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Self-Published? The Numbers Don’t Lie

This morning’s books waiting to be opened and shelved at Book World. (Ron Charles/The Washington Post)

The book review department at The Washington Post receives about 150 books a day.

Read that again.

150 books. A day.

These are books that had to find an agent, then a publisher, then be professionally edited, and then find someone willing to throw marketing dollars at them, because The Washington Post? It doesn’t review self-published books.

They’re not alone, of course. Few major media outlets do. But if you’ve ever wondered why, or screamed about the injustice of a policy like theirs, here’s some insight.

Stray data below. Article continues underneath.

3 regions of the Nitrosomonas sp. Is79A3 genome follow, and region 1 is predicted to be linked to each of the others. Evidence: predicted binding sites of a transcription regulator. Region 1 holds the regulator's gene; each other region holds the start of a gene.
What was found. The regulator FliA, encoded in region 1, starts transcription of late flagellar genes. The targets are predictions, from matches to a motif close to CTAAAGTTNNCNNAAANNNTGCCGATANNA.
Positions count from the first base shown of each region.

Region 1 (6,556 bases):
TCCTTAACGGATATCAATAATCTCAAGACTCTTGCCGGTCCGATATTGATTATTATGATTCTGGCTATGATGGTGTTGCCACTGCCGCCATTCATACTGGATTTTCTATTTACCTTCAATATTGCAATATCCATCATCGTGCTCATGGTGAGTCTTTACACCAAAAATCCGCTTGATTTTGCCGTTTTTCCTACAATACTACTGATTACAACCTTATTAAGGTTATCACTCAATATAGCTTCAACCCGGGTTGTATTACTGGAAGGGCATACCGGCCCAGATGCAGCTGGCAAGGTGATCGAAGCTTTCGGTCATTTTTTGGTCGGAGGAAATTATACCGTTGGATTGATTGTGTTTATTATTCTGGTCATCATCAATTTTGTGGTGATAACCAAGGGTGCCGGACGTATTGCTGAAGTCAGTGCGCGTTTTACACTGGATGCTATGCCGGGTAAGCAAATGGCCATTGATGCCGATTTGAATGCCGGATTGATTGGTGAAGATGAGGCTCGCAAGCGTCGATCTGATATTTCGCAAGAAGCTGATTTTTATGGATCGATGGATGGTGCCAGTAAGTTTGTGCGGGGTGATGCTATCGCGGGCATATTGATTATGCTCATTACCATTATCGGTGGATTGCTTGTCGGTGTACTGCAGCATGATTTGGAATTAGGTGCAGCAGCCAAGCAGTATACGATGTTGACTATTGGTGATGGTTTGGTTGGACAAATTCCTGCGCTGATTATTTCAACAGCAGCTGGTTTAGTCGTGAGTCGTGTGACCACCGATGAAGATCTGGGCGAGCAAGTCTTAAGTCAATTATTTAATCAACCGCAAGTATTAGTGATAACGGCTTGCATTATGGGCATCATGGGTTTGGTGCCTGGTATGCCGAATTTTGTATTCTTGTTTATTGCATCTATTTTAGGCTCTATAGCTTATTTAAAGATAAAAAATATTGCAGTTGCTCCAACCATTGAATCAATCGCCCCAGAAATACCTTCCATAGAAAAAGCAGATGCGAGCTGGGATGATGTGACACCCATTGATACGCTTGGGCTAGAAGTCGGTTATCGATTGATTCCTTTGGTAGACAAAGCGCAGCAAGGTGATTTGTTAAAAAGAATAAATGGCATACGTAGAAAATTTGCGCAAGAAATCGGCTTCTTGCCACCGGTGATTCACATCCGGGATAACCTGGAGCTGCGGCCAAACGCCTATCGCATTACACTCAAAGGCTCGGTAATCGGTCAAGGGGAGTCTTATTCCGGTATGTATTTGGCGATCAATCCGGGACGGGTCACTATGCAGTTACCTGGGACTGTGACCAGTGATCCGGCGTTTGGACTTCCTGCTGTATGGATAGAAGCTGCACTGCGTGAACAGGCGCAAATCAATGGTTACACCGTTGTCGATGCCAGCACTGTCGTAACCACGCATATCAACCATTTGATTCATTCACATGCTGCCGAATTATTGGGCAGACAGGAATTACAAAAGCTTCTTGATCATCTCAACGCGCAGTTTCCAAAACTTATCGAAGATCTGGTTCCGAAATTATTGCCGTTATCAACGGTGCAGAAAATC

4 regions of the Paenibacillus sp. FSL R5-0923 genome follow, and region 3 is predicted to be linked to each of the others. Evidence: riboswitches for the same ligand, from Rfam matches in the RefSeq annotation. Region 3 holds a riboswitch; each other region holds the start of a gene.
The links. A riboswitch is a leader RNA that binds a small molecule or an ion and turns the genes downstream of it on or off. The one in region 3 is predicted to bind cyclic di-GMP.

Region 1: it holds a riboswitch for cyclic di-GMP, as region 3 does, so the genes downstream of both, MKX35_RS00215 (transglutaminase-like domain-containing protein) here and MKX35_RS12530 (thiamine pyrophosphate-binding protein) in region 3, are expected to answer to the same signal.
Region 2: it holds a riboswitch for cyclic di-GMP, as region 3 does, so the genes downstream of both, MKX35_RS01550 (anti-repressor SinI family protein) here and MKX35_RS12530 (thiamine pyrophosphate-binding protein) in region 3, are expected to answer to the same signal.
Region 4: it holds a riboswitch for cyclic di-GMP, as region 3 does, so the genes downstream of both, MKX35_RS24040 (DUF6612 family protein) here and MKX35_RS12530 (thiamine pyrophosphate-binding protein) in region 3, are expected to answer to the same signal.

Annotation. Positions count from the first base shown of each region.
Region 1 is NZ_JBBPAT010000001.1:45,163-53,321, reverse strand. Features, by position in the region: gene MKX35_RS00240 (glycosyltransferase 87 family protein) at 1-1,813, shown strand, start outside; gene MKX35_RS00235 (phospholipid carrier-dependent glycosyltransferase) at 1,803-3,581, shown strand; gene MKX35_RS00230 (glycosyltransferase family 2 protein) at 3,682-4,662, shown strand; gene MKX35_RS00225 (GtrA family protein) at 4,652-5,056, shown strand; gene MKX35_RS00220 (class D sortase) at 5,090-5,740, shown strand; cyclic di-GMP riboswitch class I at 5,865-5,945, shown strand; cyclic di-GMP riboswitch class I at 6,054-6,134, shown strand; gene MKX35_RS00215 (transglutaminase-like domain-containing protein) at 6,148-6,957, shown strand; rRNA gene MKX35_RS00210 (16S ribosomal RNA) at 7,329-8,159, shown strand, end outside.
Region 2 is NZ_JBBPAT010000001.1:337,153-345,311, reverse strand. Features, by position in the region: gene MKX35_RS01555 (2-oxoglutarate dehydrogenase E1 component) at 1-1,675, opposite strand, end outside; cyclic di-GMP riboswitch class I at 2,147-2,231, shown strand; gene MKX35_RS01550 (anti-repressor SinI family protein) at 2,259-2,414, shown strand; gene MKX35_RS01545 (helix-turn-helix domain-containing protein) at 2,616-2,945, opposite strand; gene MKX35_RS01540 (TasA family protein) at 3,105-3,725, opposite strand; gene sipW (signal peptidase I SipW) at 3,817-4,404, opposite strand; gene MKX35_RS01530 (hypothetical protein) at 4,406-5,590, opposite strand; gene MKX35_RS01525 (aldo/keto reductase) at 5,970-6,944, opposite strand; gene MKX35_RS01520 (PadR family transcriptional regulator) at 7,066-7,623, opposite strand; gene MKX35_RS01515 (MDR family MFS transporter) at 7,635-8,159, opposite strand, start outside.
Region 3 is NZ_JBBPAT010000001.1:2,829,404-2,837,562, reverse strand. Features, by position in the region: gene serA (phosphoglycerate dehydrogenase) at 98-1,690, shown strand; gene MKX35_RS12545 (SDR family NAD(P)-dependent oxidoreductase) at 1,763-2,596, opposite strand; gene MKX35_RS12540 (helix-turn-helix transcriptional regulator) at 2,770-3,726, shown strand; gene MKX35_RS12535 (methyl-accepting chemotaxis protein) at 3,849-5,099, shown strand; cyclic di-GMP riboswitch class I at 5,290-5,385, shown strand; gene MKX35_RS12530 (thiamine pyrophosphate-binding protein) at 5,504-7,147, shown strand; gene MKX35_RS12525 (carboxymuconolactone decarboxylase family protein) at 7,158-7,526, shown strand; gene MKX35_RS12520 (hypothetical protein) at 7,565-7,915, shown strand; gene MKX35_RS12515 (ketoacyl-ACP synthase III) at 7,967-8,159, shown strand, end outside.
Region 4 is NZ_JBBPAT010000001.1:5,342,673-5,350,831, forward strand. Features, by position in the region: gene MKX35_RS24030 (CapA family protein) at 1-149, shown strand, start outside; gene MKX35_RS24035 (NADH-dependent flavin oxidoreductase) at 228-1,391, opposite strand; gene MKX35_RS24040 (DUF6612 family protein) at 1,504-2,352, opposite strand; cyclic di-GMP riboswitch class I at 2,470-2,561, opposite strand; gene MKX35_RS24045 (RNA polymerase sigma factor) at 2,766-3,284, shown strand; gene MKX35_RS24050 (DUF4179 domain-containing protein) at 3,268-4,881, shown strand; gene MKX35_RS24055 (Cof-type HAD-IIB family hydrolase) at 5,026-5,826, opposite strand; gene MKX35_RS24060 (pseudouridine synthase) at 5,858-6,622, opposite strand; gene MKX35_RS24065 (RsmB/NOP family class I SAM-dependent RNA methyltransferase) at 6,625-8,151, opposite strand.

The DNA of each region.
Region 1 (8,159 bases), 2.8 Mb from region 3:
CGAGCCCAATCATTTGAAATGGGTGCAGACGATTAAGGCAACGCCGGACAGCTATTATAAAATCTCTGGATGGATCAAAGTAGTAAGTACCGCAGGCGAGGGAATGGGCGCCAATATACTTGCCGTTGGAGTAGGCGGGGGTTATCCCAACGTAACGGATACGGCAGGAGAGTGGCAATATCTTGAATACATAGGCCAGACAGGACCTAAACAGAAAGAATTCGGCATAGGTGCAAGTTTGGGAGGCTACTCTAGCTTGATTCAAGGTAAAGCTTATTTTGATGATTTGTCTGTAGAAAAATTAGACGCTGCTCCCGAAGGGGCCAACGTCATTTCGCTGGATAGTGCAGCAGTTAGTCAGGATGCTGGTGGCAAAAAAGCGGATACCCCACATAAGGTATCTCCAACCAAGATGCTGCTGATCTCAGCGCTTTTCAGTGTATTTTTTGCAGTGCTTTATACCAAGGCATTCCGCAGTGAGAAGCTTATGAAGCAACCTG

Roger Sutton, editor in chief of Horn Book magazine, recently penned an open letter to self-published authors, explaining more or less why Horn Book magazine doesn’t review self-published books. There are several reasons, which Ron Charles does a nice job of summarizing in his follow-up blog at The Washington Post.

But this one stands out:

A related problem is that while many, many people want to self-publish their children’s books, far fewer actually want to read them.

Frankly, that’s not a problem limited to children’s books. Plenty of adult writers are more interested in publishing than in reading the work of their peers—and plenty of others are more interested in publishing than mastering the craft of writing.

The numbers don’t lie. More than a half-a-million books are published in this country every year. Whether you’re self-published or traditionally published, that’s an uphill climb if ever there was one. But the roadmap for success, for both, remains the same: study your craft. Practice your craft. Know your audience. Comport yourself professionally.

And for the love of all things sacred, use an editor. And a proofreader.